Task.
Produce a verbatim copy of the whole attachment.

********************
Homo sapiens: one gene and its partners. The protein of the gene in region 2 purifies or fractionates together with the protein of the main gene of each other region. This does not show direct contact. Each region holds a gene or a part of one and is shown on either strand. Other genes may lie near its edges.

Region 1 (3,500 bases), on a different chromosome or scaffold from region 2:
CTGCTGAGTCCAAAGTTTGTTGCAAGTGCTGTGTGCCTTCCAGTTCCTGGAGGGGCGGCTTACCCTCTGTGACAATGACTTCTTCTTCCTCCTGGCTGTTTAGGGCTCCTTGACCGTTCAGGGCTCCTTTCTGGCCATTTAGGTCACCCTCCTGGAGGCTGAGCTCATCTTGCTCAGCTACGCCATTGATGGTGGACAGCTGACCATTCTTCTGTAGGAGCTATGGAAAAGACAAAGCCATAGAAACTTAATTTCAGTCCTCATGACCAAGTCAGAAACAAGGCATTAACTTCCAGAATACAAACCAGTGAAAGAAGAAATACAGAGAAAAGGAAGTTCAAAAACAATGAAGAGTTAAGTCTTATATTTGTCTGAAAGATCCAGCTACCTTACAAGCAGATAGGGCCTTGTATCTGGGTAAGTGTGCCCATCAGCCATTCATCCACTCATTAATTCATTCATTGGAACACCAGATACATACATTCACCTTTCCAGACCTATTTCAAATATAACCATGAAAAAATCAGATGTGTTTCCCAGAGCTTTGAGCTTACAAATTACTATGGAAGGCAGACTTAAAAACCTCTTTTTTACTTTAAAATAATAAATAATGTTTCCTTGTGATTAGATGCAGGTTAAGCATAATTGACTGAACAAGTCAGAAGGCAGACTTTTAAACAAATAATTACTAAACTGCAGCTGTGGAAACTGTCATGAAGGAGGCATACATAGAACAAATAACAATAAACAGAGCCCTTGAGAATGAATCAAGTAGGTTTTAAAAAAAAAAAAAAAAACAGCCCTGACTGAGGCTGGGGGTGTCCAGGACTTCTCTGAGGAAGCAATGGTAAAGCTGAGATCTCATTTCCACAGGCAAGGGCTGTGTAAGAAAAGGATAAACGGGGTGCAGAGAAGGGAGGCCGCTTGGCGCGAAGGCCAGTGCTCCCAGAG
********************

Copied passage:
Homo sapiens: one gene and its partners. The protein of the gene in region 2 purifies or fractionates together with the protein of the main gene of each other region. This does not show direct contact. Each region holds a gene or a part of one and is shown on either strand. Other genes may lie near its edges.

Region 1 (3,500 bases), on a different chromosome or scaffold from region 2:
CTGCTGAGTCCAAAGTTTGTTGCAAGTGCTGTGTGCCTTCCAGTTCCTGGAGGGGCGGCTTACCCTCTGTGACAATGACTTCTTCTTCCTCCTGGCTGTTTAGGGCTCCTTGACCGTTCAGGGCTCCTTTCTGGCCATTTAGGTCACCCTCCTGGAGGCTGAGCTCATCTTGCTCAGCTACGCCATTGATGGTGGACAGCTGACCATTCTTCTGTAGGAGCTATGGAAAAGACAAAGCCATAGAAACTTAATTTCAGTCCTCATGACCAAGTCAGAAACAAGGCATTAACTTCCAGAATACAAACCAGTGAAAGAAGAAATACAGAGAAAAGGAAGTTCAAAAACAATGAAGAGTTAAGTCTTATATTTGTCTGAAAGATCCAGCTACCTTACAAGCAGATAGGGCCTTGTATCTGGGTAAGTGTGCCCATCAGCCATTCATCCACTCATTAATTCATTCATTGGAACACCAGATACATACATTCACCTTTCCAGACCTATTTCAAATATAACCATGAAAAAATCAGATGTGTTTCCCAGAGCTTTGAGCTTACAAATTACTATGGAAGGCAGACTTAAAAACCTCTTTTTTACTTTAAAATAATAAATAATGTTTCCTTGTGATTAGATGCAGGTTAAGCATAATTGACTGAACAAGTCAGAAGGCAGACTTTTAAACAAATAATTACTAAACTGCAGCTGTGGAAACTGTCATGAAGGAGGCATACATAGAACAAATAACAATAAACAGAGCCCTTGAGAATGAATCAAGTAGGTTTTAAAAAAAAAAAAAAAAACAGCCCTGACTGAGGCTGGGGGTGTCCAGGACTTCTCTGAGGAAGCAATGGTAAAGCTGAGATCTCATTTCCACAGGCAAGGGCTGTGTAAGAAAAGGATAAACGGGGTGCAGAGAAGGGAGGCCGCTTGGCGCGAAGGCCAGTGCTCCCAGAG